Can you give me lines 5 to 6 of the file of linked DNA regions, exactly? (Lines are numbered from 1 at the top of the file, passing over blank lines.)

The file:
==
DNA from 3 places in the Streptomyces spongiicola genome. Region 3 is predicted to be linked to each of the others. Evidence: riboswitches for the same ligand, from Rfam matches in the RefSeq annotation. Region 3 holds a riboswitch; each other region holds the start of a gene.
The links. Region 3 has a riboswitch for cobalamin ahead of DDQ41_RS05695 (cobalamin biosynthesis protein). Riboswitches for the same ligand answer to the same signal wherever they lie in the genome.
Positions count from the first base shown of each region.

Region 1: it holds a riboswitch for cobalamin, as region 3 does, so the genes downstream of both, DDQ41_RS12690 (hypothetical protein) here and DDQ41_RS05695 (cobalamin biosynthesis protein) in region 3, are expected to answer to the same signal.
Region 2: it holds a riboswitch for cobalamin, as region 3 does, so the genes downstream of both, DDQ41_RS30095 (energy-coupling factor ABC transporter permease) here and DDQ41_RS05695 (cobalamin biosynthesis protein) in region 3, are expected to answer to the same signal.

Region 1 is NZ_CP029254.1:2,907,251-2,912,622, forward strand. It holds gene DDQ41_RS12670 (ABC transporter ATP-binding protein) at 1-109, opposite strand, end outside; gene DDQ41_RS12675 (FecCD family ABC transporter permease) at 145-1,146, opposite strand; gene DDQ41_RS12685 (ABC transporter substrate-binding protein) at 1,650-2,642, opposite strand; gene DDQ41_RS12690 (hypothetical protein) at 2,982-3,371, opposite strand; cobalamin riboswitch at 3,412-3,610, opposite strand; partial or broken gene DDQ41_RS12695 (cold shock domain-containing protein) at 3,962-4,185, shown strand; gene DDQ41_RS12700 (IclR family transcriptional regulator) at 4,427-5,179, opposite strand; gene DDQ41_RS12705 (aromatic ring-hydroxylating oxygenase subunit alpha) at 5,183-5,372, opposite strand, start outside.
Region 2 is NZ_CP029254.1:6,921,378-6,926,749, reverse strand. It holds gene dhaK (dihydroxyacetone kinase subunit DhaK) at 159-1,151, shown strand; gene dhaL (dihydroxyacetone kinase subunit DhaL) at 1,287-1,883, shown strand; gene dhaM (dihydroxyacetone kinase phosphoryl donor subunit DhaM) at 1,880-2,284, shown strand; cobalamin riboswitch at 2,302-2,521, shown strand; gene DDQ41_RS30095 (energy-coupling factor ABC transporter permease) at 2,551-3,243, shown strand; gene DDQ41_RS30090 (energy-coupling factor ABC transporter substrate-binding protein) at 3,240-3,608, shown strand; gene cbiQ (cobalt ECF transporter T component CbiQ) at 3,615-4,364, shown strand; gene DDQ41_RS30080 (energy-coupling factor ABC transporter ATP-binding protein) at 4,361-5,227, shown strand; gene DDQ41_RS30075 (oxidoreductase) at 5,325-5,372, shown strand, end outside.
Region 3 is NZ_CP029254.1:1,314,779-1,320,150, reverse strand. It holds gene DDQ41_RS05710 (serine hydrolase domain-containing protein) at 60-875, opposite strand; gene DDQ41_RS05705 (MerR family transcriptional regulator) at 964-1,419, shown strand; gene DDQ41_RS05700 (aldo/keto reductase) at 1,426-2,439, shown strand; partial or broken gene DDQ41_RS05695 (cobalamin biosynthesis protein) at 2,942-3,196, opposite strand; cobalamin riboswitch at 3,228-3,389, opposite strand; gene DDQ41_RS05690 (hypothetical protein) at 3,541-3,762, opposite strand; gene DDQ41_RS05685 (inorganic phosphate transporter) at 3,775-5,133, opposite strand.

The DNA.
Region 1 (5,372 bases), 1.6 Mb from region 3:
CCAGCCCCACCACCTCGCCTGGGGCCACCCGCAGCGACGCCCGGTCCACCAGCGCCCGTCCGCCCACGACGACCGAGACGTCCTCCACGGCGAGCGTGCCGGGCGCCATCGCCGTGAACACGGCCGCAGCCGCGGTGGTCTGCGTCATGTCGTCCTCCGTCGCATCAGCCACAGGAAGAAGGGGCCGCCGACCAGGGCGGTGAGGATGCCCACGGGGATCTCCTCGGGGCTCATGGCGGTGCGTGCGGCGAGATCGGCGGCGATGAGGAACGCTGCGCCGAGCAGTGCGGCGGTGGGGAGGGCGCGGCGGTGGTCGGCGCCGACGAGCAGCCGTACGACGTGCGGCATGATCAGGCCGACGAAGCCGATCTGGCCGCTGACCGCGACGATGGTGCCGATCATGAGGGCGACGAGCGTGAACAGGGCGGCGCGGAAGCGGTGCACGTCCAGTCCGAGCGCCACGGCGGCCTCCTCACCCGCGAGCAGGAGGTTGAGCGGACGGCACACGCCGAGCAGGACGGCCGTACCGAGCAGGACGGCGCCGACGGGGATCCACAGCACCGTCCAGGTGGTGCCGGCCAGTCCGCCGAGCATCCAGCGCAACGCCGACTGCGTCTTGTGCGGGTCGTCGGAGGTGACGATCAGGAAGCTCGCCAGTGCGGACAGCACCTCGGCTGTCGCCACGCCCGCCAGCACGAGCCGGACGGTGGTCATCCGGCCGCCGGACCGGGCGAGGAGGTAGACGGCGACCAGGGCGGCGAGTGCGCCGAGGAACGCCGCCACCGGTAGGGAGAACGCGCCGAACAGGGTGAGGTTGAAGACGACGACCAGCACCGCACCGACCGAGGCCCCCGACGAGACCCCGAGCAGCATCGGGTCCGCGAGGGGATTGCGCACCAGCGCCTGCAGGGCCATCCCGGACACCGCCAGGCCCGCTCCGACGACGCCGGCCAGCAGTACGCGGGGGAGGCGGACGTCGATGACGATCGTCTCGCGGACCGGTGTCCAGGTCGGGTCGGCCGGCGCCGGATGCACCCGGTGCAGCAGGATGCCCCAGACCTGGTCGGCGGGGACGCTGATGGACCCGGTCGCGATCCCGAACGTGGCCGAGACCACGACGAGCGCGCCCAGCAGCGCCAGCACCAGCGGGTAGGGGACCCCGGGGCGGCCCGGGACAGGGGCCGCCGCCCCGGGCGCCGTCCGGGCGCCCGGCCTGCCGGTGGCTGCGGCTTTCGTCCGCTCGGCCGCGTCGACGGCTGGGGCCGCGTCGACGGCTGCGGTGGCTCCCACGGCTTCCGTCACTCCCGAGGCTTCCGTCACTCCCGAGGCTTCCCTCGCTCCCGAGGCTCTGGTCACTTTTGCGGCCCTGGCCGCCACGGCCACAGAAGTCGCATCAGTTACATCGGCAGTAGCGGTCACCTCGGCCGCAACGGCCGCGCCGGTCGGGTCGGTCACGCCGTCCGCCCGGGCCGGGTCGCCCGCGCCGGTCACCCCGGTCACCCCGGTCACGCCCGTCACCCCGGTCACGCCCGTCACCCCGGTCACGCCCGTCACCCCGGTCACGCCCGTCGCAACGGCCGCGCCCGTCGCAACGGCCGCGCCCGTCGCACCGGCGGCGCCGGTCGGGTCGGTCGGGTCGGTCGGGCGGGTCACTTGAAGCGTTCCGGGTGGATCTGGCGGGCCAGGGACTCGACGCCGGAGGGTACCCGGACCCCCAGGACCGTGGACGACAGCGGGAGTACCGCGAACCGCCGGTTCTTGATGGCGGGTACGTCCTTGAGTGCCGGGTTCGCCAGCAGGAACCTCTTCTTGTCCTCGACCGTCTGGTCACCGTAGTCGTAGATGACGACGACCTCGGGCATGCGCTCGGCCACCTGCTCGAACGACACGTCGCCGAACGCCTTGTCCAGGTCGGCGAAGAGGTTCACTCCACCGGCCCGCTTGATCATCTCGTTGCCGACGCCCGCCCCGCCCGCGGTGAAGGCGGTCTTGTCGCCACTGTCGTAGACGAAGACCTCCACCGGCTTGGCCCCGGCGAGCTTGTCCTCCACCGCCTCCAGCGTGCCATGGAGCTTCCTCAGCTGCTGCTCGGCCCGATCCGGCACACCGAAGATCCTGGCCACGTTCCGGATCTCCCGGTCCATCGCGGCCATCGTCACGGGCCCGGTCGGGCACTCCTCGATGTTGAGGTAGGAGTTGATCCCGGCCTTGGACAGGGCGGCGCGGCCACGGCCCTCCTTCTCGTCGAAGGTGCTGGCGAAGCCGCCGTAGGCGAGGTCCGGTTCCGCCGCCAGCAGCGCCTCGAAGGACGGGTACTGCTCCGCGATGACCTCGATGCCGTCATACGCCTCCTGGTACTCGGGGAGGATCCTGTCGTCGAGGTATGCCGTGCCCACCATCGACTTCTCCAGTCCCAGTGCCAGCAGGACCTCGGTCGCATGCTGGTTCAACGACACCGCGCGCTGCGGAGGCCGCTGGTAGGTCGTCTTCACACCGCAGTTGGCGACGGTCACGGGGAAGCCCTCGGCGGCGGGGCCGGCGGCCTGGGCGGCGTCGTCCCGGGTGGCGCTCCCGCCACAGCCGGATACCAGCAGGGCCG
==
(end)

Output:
Region 2: it holds a riboswitch for cobalamin, as region 3 does, so the genes downstream of both, DDQ41_RS30095 (energy-coupling factor ABC transporter permease) here and DDQ41_RS05695 (cobalamin biosynthesis protein) in region 3, are expected to answer to the same signal.

Region 1 is NZ_CP029254.1:2,907,251-2,912,622, forward strand. It holds gene DDQ41_RS12670 (ABC transporter ATP-binding protein) at 1-109, opposite strand, end outside; gene DDQ41_RS12675 (FecCD family ABC transporter permease) at 145-1,146, opposite strand; gene DDQ41_RS12685 (ABC transporter substrate-binding protein) at 1,650-2,642, opposite strand; gene DDQ41_RS12690 (hypothetical protein) at 2,982-3,371, opposite strand; cobalamin riboswitch at 3,412-3,610, opposite strand; partial or broken gene DDQ41_RS12695 (cold shock domain-containing protein) at 3,962-4,185, shown strand; gene DDQ41_RS12700 (IclR family transcriptional regulator) at 4,427-5,179, opposite strand; gene DDQ41_RS12705 (aromatic ring-hydroxylating oxygenase subunit alpha) at 5,183-5,372, opposite strand, start outside.